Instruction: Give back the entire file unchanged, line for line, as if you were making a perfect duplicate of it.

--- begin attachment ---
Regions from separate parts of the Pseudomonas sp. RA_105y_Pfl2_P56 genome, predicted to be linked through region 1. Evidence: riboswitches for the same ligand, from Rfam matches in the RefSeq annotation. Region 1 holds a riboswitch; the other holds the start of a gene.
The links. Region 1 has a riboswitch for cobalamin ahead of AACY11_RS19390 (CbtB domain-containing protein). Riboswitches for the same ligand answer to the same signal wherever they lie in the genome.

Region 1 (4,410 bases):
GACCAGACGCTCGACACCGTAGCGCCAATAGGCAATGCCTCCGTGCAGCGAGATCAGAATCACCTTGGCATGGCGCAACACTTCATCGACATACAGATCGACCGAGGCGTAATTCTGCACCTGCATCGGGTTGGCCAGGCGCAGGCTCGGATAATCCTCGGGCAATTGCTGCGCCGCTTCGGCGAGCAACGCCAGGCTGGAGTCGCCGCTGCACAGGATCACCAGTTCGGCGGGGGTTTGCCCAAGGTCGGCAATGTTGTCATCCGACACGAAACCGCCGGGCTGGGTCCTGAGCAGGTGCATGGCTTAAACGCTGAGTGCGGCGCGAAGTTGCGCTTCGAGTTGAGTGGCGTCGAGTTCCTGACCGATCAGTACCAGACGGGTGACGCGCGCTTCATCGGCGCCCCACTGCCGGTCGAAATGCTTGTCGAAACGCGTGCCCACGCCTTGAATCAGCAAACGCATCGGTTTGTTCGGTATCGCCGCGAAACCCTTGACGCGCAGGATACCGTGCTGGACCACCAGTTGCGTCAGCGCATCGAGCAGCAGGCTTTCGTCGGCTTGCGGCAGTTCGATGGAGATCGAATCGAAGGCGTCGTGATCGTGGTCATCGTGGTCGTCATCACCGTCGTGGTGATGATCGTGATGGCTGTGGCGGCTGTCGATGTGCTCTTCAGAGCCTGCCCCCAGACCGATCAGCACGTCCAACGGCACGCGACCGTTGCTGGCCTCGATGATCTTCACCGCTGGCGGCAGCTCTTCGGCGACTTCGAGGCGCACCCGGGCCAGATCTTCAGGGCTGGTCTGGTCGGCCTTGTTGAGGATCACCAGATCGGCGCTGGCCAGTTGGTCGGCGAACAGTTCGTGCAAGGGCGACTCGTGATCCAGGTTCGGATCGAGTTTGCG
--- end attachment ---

Regions from separate parts of the Pseudomonas sp. RA_105y_Pfl2_P56 genome, predicted to be linked through region 1. Evidence: riboswitches for the same ligand, from Rfam matches in the RefSeq annotation. Region 1 holds a riboswitch; the other holds the start of a gene.
The links. Region 1 has a riboswitch for cobalamin ahead of AACY11_RS19390 (CbtB domain-containing protein). Riboswitches for the same ligand answer to the same signal wherever they lie in the genome.

Region 1 (4,410 bases):
GACCAGACGCTCGACACCGTAGCGCCAATAGGCAATGCCTCCGTGCAGCGAGATCAGAATCACCTTGGCATGGCGCAACACTTCATCGACATACAGATCGACCGAGGCGTAATTCTGCACCTGCATCGGGTTGGCCAGGCGCAGGCTCGGATAATCCTCGGGCAATTGCTGCGCCGCTTCGGCGAGCAACGCCAGGCTGGAGTCGCCGCTGCACAGGATCACCAGTTCGGCGGGGGTTTGCCCAAGGTCGGCAATGTTGTCATCCGACACGAAACCGCCGGGCTGGGTCCTGAGCAGGTGCATGGCTTAAACGCTGAGTGCGGCGCGAAGTTGCGCTTCGAGTTGAGTGGCGTCGAGTTCCTGACCGATCAGTACCAGACGGGTGACGCGCGCTTCATCGGCGCCCCACTGCCGGTCGAAATGCTTGTCGAAACGCGTGCCCACGCCTTGAATCAGCAAACGCATCGGTTTGTTCGGTATCGCCGCGAAACCCTTGACGCGCAGGATACCGTGCTGGACCACCAGTTGCGTCAGCGCATCGAGCAGCAGGCTTTCGTCGGCTTGCGGCAGTTCGATGGAGATCGAATCGAAGGCGTCGTGATCGTGGTCATCGTGGTCGTCATCACCGTCGTGGTGATGATCGTGATGGCTGTGGCGGCTGTCGATGTGCTCTTCAGAGCCTGCCCCCAGACCGATCAGCACGTCCAACGGCACGCGACCGTTGCTGGCCTCGATGATCTTCACCGCTGGCGGCAGCTCTTCGGCGACTTCGAGGCGCACCCGGGCCAGATCTTCAGGGCTGGTCTGGTCGGCCTTGTTGAGGATCACCAGATCGGCGCTGGCCAGTTGGTCGGCGAACAGTTCGTGCAAGGGCGACTCGTGATCCAGGTTCGGATCGAGTTTGCG